Bureau of Mines / Minerals yearbook: Area reports: international 1971
Year 1971, Volume 3 (1971)
West, J. M.
Ireland, pp. 427-433 ff. PDF (675.1 KB)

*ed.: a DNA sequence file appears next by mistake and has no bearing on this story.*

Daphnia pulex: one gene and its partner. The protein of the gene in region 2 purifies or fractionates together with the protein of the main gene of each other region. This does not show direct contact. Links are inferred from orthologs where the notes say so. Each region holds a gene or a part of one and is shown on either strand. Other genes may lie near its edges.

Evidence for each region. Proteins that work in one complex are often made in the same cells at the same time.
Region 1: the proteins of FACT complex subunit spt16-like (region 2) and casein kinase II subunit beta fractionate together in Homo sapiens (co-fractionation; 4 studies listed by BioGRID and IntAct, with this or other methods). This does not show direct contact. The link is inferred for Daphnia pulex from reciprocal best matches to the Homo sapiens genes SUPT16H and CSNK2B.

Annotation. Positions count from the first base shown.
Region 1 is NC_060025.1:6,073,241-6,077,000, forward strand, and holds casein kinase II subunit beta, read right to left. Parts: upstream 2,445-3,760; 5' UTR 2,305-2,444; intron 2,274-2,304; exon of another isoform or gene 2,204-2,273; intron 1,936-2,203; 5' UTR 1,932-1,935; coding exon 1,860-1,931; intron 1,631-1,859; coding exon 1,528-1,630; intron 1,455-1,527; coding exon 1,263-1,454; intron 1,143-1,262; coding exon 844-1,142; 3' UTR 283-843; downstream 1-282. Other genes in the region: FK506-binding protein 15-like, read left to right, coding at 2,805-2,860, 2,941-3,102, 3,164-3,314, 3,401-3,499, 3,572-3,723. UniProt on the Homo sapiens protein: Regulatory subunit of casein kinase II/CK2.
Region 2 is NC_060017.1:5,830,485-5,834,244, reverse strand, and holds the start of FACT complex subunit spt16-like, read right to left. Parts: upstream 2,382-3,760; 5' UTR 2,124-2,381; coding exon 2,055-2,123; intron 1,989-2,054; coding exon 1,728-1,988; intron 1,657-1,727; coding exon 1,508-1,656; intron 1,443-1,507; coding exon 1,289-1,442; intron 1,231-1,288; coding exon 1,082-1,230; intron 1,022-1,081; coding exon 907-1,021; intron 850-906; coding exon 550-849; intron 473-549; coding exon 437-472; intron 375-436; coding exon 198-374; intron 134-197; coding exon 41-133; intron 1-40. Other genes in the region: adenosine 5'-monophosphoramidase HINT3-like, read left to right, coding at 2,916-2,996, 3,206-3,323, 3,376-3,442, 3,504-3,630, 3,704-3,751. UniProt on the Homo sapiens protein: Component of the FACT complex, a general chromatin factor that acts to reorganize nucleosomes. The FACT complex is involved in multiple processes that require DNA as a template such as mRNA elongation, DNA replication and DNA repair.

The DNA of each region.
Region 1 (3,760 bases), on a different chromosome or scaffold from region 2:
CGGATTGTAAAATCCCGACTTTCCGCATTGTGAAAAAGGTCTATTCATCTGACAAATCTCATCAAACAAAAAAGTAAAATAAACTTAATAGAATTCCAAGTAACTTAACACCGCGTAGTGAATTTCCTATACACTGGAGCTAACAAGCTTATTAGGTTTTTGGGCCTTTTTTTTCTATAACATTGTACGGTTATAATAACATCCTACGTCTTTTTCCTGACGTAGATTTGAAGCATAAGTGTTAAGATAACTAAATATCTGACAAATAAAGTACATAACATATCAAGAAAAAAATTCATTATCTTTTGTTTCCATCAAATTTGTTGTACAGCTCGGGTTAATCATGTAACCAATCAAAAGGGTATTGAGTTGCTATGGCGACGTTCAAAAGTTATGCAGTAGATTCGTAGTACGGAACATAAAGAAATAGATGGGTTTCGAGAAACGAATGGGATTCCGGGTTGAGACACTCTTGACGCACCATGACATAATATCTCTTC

427The Mineral Industry of Ireland By J. M. West 1 Among the important events in the Irish minerals industry during 1971 were the discovery of natural gas in offshore exploration drilling and confirming large reserves at the zinc-lead discovery of Tara Exploration and Development Co., Ltd., potentially worth nearly $2 billion 2 in the ground. Generally, Ireland's metal mining industry produced at lower rates in 1971 owing to the depressed economic activity of its prime consumer, the United Kingdom. Conversely, the nonmetals producing industry showed greater activity than in 1970 when operations were curtailed because of strikes, and cement output was considerably higher in 1971. Imports of crude oil and consumption of petroleum products were sharply higher in 1971 as a result of industrial demands. Petroleum refining continued to rise. Consideration was given to establishing an alumina plant to treat imported bauxite. A plant to treat manganese dioxide for batteries was in the planning stage, pending approval of plans for construction of a lead-zinc smelter. Underlying problems in the Irish econ omy continued to be inflation, economic stagnation, and unemployment. Growth in the real gross national product (GNP) was estimated at about 3 percent in 1971, a little higher than in 1970. The 1971 GNP amounted to $4.8 billion at current prices, or $3.7 billion at constant 1968 prices. The country's trade deficit, partly due to oil imports, rose slightly during 1971 to a yearend figure of about $0.56 billion. The prospects of Ireland's entry into the European Communities in 1972—73 appeared favorable, and such entry was expected to have a marked stimulus on Irish economic growth, including anticipated growth in the minerals producing and consuming industries. Ireland continued to offer generous grants to finance new plants and equipment through its Industrial Development Authority. Also, the Government allowed a 15-year tax holiday on all profits derived from exports as an incentive for establishing mineral processing and other industrial plants. Ireland's labor costs, although rising, continued to be comparatively low for a relatively developed country. PRODUCTION Lead, zinc, and silver production declined in 1971, but outputs of most other mineral products were higher. Copper and mercury production rose despite declining world prices. Mercury was produced as a byproduct at the Gortdrum copper mine. Output of construction materials rose in accordance with higher levels of construction activities. Output of refined petroleum products were greater than in 1970. 1 Physical scientist, Division of Nonferrous Metals. 2 Where necessary values have been converted from the Irish pound to U.S. dollars at the rate of £1 = US$2.55.
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